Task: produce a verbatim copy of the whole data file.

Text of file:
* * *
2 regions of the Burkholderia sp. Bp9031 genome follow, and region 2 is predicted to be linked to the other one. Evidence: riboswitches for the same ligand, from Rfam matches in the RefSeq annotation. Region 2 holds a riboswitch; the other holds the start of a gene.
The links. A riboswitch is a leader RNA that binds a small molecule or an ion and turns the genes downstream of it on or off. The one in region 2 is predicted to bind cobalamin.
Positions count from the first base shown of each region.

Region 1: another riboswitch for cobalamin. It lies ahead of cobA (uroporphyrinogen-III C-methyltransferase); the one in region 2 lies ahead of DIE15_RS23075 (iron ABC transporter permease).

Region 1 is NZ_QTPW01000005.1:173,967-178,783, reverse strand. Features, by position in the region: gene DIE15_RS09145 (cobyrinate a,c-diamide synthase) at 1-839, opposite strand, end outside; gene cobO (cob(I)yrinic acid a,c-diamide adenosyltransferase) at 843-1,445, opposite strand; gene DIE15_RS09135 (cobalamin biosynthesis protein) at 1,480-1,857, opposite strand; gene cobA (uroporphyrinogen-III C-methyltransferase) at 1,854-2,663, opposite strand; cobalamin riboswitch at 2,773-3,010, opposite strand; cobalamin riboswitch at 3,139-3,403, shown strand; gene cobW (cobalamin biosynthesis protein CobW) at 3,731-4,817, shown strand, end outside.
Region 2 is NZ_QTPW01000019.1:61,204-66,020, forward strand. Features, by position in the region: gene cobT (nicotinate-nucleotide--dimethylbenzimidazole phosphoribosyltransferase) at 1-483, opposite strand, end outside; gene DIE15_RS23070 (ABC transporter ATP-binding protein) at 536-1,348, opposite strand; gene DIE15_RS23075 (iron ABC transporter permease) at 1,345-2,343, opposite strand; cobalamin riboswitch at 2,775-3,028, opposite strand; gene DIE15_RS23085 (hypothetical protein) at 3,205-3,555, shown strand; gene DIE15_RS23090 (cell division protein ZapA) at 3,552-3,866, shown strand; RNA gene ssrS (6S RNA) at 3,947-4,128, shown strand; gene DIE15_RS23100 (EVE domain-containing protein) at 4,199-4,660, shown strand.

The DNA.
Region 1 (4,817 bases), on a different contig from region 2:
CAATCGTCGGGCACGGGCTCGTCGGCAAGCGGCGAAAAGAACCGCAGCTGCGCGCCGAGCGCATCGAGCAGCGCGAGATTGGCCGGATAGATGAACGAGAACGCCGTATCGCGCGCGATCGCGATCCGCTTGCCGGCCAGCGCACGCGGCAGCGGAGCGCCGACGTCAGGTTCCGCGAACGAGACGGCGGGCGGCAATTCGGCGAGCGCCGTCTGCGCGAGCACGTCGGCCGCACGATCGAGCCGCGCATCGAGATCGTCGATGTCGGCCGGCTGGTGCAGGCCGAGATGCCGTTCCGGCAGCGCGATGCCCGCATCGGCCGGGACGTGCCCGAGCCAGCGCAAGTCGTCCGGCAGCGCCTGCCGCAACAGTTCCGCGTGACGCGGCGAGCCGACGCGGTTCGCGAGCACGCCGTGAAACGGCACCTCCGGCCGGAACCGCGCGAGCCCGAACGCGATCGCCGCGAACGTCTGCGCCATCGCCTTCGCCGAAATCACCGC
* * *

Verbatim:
2 regions of the Burkholderia sp. Bp9031 genome follow, and region 2 is predicted to be linked to the other one. Evidence: riboswitches for the same ligand, from Rfam matches in the RefSeq annotation. Region 2 holds a riboswitch; the other holds the start of a gene.
The links. A riboswitch is a leader RNA that binds a small molecule or an ion and turns the genes downstream of it on or off. The one in region 2 is predicted to bind cobalamin.
Positions count from the first base shown of each region.

Region 1: another riboswitch for cobalamin. It lies ahead of cobA (uroporphyrinogen-III C-methyltransferase); the one in region 2 lies ahead of DIE15_RS23075 (iron ABC transporter permease).

Region 1 is NZ_QTPW01000005.1:173,967-178,783, reverse strand. Features, by position in the region: gene DIE15_RS09145 (cobyrinate a,c-diamide synthase) at 1-839, opposite strand, end outside; gene cobO (cob(I)yrinic acid a,c-diamide adenosyltransferase) at 843-1,445, opposite strand; gene DIE15_RS09135 (cobalamin biosynthesis protein) at 1,480-1,857, opposite strand; gene cobA (uroporphyrinogen-III C-methyltransferase) at 1,854-2,663, opposite strand; cobalamin riboswitch at 2,773-3,010, opposite strand; cobalamin riboswitch at 3,139-3,403, shown strand; gene cobW (cobalamin biosynthesis protein CobW) at 3,731-4,817, shown strand, end outside.
Region 2 is NZ_QTPW01000019.1:61,204-66,020, forward strand. Features, by position in the region: gene cobT (nicotinate-nucleotide--dimethylbenzimidazole phosphoribosyltransferase) at 1-483, opposite strand, end outside; gene DIE15_RS23070 (ABC transporter ATP-binding protein) at 536-1,348, opposite strand; gene DIE15_RS23075 (iron ABC transporter permease) at 1,345-2,343, opposite strand; cobalamin riboswitch at 2,775-3,028, opposite strand; gene DIE15_RS23085 (hypothetical protein) at 3,205-3,555, shown strand; gene DIE15_RS23090 (cell division protein ZapA) at 3,552-3,866, shown strand; RNA gene ssrS (6S RNA) at 3,947-4,128, shown strand; gene DIE15_RS23100 (EVE domain-containing protein) at 4,199-4,660, shown strand.

The DNA.
Region 1 (4,817 bases), on a different contig from region 2:
CAATCGTCGGGCACGGGCTCGTCGGCAAGCGGCGAAAAGAACCGCAGCTGCGCGCCGAGCGCATCGAGCAGCGCGAGATTGGCCGGATAGATGAACGAGAACGCCGTATCGCGCGCGATCGCGATCCGCTTGCCGGCCAGCGCACGCGGCAGCGGAGCGCCGACGTCAGGTTCCGCGAACGAGACGGCGGGCGGCAATTCGGCGAGCGCCGTCTGCGCGAGCACGTCGGCCGCACGATCGAGCCGCGCATCGAGATCGTCGATGTCGGCCGGCTGGTGCAGGCCGAGATGCCGTTCCGGCAGCGCGATGCCCGCATCGGCCGGGACGTGCCCGAGCCAGCGCAAGTCGTCCGGCAGCGCCTGCCGCAACAGTTCCGCGTGACGCGGCGAGCCGACGCGGTTCGCGAGCACGCCGTGAAACGGCACCTCCGGCCGGAACCGCGCGAGCCCGAACGCGATCGCCGCGAACGTCTGCGCCATCGCCTTCGCCGAAATCACCGC